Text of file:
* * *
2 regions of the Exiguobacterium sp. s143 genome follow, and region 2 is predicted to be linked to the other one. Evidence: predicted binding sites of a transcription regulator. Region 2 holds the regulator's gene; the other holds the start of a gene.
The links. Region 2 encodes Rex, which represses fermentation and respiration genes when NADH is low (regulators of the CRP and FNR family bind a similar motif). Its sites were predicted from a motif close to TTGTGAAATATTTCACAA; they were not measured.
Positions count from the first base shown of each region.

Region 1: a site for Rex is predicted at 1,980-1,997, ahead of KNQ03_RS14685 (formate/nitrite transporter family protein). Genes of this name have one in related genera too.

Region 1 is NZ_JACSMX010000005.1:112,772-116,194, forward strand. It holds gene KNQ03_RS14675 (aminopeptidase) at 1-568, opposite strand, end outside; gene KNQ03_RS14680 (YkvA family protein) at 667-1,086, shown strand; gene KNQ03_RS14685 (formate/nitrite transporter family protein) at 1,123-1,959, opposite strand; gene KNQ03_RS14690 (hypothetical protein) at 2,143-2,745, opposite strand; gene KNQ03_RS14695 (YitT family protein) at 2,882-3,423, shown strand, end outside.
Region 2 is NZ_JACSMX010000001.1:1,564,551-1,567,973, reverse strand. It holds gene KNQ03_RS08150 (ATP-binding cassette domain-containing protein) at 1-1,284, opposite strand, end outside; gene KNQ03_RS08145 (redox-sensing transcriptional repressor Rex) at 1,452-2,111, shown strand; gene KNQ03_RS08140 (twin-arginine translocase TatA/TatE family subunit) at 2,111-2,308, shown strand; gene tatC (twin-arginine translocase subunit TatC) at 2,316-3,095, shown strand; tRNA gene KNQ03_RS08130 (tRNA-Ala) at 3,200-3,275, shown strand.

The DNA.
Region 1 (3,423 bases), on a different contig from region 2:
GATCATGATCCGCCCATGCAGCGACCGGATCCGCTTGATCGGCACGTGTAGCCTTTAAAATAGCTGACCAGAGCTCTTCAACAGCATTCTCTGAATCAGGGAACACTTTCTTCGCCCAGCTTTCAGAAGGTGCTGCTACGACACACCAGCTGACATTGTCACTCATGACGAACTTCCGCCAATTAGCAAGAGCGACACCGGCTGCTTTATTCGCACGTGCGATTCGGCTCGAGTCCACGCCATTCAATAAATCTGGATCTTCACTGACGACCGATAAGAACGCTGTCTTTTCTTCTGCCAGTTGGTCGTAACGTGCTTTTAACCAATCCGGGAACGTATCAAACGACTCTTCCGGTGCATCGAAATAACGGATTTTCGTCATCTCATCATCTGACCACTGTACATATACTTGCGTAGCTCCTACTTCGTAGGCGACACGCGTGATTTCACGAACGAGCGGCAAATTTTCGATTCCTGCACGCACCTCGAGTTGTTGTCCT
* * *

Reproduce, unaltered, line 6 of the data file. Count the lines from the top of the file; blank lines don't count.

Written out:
Region 2 is NZ_JACSMX010000001.1:1,564,551-1,567,973, reverse strand. It holds gene KNQ03_RS08150 (ATP-binding cassette domain-containing protein) at 1-1,284, opposite strand, end outside; gene KNQ03_RS08145 (redox-sensing transcriptional repressor Rex) at 1,452-2,111, shown strand; gene KNQ03_RS08140 (twin-arginine translocase TatA/TatE family subunit) at 2,111-2,308, shown strand; gene tatC (twin-arginine translocase subunit TatC) at 2,316-3,095, shown strand; tRNA gene KNQ03_RS08130 (tRNA-Ala) at 3,200-3,275, shown strand.